Mania Grade: B+
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- Audio Rating: B+
- Video Rating: A
- Packaging Rating: A-
- Menus Rating: B+
- Extras Rating: B
- Age Rating: 13 & Up
- Region: 1 - North America
- Released By: Geneon Entertainment (USA), Inc.
- MSRP: 29.98/39.98
- Running time: 100
- Aspect Ratio: 1.33:1
- Disc Resolution: 480i/p (mixed/unknown)
- Disc Encoding: MPEG-2
- Series: Ai Yori Aoshi
Ai Yori Aoshi Enishi Vol. #1 (also w/box)
By Chris Beveridge
May 21, 2004
Release Date: July 06, 2004
Ai Yori Aoshi Enishi Vol. #1 (also w/box)
What They Say
© Geneon Entertainment (USA), Inc.
How long can they keep a secret!? Two exciting years have passed since the reunion of Kaoru and Aoi. The newest member of the Sakuraba household is Taeko's cousin, Chika, who just started high school. Her frank questions and surprising sexiness have Kaoru in a bind. Later, a tennis outing for everyone leaves Kauru impressed with Aoi's grace as well as her charming outfit. Finally, the gang hears mysterious noises in the mansion and suspect that it's haunted. Leave it to Taeko, the resident occult specialist, to solve the mystery!
The sequel to the fan-favorite romance, Ai Yori Aoshi. Each volume will be available packaged with limited edition premiums and the first limited edition version will ship with a box designed to hold the entire Ai Yori Aoshi Enishi series!The Review!
After a successful first season, Ai Yori Aoshi returns with a series labeled Enishi, which is about the bonds that tie us all together. Appropriately enough, the stories explore those bonds and they do it quite well. And just like the first season, there's a limited edition box release to go along with the first volume in addition to the disc only edition.Audio:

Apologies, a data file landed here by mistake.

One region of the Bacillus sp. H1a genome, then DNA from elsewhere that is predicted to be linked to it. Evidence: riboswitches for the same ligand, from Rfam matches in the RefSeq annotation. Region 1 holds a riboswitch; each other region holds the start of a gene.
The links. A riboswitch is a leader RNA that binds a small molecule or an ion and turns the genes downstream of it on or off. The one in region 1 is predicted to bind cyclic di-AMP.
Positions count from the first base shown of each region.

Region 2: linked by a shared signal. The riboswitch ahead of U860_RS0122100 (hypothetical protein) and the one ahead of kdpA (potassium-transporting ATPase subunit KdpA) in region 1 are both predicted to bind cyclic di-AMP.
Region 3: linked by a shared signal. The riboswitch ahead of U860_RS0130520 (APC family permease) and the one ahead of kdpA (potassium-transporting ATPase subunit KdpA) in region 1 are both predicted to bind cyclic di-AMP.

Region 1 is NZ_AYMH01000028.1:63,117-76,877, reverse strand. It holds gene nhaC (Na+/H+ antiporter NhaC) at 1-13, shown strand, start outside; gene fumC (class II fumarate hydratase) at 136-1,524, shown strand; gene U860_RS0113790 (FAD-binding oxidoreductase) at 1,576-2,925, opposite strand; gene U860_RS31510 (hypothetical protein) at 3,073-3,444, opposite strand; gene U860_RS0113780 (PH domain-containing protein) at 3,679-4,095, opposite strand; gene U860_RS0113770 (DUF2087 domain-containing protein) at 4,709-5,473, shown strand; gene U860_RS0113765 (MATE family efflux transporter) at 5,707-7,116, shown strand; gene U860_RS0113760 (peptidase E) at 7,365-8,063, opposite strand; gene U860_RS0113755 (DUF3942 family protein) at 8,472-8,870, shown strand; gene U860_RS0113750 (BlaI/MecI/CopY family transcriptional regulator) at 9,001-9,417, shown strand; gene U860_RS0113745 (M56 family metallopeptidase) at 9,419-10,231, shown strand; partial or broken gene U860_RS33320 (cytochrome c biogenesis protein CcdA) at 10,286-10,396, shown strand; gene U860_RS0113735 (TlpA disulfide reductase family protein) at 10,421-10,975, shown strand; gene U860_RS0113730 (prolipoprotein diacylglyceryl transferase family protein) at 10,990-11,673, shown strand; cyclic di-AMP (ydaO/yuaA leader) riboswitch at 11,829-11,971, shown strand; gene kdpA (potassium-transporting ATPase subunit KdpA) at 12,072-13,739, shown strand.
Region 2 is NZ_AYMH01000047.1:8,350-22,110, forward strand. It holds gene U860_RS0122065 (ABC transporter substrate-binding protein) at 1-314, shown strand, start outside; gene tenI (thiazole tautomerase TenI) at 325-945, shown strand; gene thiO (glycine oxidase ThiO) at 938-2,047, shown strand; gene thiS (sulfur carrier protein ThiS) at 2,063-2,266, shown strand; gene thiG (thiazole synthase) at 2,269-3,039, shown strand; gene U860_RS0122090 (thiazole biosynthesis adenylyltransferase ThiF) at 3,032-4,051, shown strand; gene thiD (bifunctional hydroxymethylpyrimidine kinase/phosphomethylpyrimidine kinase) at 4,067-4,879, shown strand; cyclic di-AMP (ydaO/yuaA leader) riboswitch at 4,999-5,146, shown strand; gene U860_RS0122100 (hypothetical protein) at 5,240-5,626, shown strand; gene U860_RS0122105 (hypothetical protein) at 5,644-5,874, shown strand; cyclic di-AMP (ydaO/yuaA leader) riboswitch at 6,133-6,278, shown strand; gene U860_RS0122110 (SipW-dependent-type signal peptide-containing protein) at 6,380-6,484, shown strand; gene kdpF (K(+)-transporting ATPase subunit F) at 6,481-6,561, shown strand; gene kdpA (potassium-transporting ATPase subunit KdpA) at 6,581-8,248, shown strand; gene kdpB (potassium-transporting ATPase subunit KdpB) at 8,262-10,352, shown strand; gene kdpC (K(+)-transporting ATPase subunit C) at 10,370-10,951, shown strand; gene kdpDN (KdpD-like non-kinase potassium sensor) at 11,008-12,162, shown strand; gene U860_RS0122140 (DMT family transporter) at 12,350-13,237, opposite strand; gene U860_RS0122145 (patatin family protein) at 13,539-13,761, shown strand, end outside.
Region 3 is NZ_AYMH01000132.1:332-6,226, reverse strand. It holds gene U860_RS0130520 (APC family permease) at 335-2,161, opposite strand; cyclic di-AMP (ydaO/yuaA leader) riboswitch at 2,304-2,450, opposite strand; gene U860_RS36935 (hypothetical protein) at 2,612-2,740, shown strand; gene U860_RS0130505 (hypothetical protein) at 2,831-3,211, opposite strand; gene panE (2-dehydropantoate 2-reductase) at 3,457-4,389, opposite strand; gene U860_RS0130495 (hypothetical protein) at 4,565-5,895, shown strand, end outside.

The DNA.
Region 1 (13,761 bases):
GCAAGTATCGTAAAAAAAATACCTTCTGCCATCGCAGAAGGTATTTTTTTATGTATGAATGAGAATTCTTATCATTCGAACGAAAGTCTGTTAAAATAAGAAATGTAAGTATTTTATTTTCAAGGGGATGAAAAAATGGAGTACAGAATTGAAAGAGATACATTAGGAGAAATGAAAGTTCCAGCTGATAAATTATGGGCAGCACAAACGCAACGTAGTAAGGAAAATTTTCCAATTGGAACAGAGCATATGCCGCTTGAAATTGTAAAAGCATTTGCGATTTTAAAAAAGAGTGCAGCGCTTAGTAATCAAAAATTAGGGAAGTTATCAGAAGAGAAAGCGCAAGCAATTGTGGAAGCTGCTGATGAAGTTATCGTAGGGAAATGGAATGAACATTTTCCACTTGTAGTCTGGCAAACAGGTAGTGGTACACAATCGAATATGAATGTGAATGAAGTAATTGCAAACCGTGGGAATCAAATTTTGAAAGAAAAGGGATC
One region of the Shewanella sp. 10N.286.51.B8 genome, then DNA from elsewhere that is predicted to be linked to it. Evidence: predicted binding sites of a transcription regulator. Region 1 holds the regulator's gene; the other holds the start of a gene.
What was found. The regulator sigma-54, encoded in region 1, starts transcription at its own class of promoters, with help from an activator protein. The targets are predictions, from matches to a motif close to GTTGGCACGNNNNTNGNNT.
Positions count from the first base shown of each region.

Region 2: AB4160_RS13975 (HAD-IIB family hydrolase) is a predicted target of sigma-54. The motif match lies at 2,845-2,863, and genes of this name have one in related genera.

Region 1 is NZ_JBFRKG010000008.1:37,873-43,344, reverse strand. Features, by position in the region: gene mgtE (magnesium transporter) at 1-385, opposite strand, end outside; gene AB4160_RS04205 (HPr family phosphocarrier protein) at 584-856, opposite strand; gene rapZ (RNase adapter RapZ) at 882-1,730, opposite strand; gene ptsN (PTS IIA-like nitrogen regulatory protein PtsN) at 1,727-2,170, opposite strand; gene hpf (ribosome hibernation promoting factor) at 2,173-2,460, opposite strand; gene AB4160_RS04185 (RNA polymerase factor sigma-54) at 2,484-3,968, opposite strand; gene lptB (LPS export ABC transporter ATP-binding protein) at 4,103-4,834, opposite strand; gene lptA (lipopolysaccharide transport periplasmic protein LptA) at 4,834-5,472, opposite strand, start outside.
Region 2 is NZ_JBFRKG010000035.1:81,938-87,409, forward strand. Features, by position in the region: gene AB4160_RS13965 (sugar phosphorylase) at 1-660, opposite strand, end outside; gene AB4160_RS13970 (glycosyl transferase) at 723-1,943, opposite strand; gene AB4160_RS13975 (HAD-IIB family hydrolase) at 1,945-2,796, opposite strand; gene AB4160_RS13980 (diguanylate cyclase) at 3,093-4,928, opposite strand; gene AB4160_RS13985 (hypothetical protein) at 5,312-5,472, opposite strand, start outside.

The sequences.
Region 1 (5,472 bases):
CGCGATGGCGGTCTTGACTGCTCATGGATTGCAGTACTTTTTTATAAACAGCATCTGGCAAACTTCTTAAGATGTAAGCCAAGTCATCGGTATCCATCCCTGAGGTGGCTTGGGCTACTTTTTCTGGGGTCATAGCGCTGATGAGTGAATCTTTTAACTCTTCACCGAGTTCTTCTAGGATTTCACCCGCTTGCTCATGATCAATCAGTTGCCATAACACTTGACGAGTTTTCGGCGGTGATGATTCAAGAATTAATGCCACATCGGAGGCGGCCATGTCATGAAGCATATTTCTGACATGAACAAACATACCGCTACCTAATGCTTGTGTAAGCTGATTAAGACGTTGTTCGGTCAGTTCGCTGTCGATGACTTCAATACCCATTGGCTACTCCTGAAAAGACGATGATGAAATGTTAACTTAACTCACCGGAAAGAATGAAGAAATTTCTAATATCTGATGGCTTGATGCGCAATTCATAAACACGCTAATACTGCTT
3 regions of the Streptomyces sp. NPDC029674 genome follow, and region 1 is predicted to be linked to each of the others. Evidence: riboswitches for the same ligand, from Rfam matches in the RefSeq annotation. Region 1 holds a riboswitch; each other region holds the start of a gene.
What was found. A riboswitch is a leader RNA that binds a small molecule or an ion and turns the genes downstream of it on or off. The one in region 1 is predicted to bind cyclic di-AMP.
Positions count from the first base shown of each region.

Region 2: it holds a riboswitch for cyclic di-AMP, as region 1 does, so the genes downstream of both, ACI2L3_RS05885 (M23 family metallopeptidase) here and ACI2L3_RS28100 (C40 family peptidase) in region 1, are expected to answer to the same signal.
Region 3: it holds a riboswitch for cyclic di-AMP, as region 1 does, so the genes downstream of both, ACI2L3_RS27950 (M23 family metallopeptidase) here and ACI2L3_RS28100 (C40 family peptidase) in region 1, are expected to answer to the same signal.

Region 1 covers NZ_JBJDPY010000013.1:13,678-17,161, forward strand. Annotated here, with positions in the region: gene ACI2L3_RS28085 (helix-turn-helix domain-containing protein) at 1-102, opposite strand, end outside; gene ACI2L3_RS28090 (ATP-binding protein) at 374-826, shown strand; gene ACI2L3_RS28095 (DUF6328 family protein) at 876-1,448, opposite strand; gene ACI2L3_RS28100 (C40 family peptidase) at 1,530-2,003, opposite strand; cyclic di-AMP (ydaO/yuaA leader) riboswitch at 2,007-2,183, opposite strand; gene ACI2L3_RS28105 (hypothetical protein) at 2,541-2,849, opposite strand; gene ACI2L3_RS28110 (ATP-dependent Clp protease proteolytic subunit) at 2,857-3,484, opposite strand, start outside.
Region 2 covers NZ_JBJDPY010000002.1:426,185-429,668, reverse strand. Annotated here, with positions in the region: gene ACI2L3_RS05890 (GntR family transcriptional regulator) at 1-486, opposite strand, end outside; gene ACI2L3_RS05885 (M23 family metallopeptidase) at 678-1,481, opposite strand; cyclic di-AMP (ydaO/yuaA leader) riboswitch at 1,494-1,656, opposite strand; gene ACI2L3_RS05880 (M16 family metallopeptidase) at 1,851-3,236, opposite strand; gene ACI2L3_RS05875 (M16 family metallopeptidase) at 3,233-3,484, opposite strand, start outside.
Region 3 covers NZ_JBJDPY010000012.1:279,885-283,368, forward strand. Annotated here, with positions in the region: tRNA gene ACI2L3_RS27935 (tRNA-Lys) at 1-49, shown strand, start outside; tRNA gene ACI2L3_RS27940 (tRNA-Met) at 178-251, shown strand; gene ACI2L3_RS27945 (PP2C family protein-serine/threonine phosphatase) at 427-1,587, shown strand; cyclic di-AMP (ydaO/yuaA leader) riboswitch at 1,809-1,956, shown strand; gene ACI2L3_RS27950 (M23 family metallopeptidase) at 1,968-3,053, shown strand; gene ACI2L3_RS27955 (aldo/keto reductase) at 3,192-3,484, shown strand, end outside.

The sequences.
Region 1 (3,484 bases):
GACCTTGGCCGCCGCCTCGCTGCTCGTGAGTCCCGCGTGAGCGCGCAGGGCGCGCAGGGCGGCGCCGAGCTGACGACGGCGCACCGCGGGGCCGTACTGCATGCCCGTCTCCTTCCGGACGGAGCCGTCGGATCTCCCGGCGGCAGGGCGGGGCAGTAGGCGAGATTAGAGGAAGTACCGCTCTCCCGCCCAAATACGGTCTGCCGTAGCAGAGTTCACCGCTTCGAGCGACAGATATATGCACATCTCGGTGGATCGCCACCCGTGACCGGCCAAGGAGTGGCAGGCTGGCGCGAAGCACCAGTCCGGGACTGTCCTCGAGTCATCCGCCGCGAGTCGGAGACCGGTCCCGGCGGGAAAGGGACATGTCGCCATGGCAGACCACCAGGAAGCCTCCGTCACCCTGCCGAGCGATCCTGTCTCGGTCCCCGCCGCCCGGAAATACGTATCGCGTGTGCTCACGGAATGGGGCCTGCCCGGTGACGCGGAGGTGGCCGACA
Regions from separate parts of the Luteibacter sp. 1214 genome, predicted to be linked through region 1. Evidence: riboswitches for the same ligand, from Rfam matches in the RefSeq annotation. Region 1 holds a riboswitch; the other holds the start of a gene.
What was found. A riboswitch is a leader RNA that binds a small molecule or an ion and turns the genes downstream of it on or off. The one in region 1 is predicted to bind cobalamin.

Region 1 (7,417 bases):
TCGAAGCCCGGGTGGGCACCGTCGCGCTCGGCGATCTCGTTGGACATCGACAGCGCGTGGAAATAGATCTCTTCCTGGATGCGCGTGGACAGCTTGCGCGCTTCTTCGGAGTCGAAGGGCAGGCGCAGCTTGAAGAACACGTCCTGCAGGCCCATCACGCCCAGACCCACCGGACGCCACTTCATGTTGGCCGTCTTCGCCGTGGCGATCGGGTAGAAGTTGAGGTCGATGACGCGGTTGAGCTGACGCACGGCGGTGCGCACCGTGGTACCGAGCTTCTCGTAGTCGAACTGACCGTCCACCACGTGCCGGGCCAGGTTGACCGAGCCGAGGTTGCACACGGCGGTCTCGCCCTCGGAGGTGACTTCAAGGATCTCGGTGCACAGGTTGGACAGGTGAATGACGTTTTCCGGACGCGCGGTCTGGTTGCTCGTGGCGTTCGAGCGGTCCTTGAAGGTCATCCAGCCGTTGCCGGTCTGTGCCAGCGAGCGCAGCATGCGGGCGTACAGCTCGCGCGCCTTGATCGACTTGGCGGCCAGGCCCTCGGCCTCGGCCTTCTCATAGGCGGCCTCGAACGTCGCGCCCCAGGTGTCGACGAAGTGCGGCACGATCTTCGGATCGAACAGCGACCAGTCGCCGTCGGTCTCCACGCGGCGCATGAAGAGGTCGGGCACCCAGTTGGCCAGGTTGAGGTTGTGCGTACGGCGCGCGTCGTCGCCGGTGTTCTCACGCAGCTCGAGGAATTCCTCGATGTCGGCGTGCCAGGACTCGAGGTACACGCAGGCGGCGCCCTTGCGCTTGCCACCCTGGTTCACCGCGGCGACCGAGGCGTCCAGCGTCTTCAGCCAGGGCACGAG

For our primary viewing session, we listened to this show in its original language of Japanese. The series features a very good stereo mix that mostly takes advantage with the music and the ambient sound effects to provide a good experience. The show seems to provide a lot more depth and feeling to it than the first season did and we ended up cranking this up a fair bit more than most normal shows to enjoy it all the more. Dialogue is crisp and clear throughout both language tracks and the music comes across great here.Video:
Originally airing in 2003, this series is presented in its original full screen aspect ratio and is simply stunning. The first season was one of those shows that had taken the color palette and really made it come alive and look incredible vibrant. This season manages to outshine that one by a fair amount and has simply blown me away. From the opening to the ending, I can't get over how lush and gorgeous these colors are, both in the foreground character animation and in the background designs. They're so full and solid, free of cross coloration and aliasing, that it's just a treat to see it like this. The presentation definitely affects how you take in the show and Enishi's presentation is stunning.Packaging: